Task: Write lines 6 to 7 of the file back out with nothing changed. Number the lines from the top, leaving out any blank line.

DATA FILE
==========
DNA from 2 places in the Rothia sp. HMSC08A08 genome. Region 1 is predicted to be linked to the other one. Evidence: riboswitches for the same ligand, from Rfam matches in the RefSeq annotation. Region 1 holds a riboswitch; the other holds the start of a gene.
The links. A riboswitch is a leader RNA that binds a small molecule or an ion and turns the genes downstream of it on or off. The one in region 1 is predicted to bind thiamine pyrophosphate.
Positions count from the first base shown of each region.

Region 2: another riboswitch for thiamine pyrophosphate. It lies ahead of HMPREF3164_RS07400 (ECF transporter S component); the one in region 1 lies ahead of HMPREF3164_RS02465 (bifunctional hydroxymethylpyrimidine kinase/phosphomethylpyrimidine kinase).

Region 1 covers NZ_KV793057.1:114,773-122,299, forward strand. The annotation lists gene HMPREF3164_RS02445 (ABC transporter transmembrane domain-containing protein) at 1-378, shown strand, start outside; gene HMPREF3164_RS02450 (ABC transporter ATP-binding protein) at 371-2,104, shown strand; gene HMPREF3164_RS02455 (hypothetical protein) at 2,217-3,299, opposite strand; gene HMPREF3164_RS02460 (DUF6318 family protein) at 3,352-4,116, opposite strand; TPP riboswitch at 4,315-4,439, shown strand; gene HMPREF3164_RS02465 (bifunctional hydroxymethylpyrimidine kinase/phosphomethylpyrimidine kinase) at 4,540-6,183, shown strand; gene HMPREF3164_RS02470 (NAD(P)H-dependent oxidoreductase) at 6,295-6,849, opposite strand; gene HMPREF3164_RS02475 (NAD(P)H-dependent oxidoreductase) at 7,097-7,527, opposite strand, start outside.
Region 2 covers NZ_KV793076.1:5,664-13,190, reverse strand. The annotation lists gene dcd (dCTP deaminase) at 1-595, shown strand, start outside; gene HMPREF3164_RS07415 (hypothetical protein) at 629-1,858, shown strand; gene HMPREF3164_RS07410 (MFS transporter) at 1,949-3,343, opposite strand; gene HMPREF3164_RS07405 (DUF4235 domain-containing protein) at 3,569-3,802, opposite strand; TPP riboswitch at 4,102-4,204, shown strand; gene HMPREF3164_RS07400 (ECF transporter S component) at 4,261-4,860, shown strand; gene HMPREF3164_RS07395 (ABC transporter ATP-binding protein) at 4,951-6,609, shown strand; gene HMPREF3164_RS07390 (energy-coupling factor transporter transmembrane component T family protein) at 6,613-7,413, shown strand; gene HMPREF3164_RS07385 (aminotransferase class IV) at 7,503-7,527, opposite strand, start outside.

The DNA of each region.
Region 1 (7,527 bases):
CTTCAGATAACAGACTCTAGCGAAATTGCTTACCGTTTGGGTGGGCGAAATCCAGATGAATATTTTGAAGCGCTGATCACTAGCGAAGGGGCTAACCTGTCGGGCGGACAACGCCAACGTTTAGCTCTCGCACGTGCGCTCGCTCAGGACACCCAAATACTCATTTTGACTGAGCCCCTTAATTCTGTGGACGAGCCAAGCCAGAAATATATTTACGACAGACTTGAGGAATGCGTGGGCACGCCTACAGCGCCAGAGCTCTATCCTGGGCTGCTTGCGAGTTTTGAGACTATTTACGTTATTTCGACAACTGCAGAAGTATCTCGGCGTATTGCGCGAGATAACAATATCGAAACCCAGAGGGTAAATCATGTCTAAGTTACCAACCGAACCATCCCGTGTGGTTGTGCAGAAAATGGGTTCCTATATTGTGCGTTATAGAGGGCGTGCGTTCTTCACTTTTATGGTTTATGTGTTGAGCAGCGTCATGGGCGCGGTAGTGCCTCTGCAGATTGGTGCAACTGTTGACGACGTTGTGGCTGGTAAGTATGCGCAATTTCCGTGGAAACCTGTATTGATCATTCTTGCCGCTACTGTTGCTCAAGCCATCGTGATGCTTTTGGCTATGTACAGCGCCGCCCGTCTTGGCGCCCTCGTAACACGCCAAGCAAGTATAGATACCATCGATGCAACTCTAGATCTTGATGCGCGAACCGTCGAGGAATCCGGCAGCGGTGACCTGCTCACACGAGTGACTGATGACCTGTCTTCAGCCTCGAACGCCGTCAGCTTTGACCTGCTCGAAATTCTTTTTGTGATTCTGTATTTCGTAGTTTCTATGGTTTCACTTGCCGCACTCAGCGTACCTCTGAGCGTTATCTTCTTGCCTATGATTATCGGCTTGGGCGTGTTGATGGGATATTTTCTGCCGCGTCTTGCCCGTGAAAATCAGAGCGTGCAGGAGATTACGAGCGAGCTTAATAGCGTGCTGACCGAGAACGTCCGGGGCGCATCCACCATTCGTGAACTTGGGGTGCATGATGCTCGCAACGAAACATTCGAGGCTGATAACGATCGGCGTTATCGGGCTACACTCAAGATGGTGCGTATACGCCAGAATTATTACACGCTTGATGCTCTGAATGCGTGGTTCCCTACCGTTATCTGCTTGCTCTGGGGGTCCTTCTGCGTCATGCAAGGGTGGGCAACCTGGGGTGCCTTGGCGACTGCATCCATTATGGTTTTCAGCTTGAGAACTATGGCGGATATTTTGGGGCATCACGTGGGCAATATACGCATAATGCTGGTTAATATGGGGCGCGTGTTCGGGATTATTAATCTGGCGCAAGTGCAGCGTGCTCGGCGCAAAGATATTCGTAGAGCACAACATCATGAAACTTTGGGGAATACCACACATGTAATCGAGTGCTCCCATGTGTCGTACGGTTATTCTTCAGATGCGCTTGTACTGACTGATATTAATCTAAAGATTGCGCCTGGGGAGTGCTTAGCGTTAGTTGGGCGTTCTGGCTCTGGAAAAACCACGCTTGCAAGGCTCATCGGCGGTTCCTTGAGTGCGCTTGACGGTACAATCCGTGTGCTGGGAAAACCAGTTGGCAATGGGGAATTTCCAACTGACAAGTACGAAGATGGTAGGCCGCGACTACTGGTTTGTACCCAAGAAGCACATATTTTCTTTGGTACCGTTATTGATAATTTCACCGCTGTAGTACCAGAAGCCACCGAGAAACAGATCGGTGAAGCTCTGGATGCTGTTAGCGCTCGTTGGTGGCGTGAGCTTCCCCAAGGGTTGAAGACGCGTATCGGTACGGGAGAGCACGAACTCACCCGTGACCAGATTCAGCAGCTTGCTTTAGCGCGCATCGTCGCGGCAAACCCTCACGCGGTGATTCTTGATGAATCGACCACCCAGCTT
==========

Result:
Region 2 covers NZ_KV793076.1:5,664-13,190, reverse strand. The annotation lists gene dcd (dCTP deaminase) at 1-595, shown strand, start outside; gene HMPREF3164_RS07415 (hypothetical protein) at 629-1,858, shown strand; gene HMPREF3164_RS07410 (MFS transporter) at 1,949-3,343, opposite strand; gene HMPREF3164_RS07405 (DUF4235 domain-containing protein) at 3,569-3,802, opposite strand; TPP riboswitch at 4,102-4,204, shown strand; gene HMPREF3164_RS07400 (ECF transporter S component) at 4,261-4,860, shown strand; gene HMPREF3164_RS07395 (ABC transporter ATP-binding protein) at 4,951-6,609, shown strand; gene HMPREF3164_RS07390 (energy-coupling factor transporter transmembrane component T family protein) at 6,613-7,413, shown strand; gene HMPREF3164_RS07385 (aminotransferase class IV) at 7,503-7,527, opposite strand, start outside.

The DNA of each region.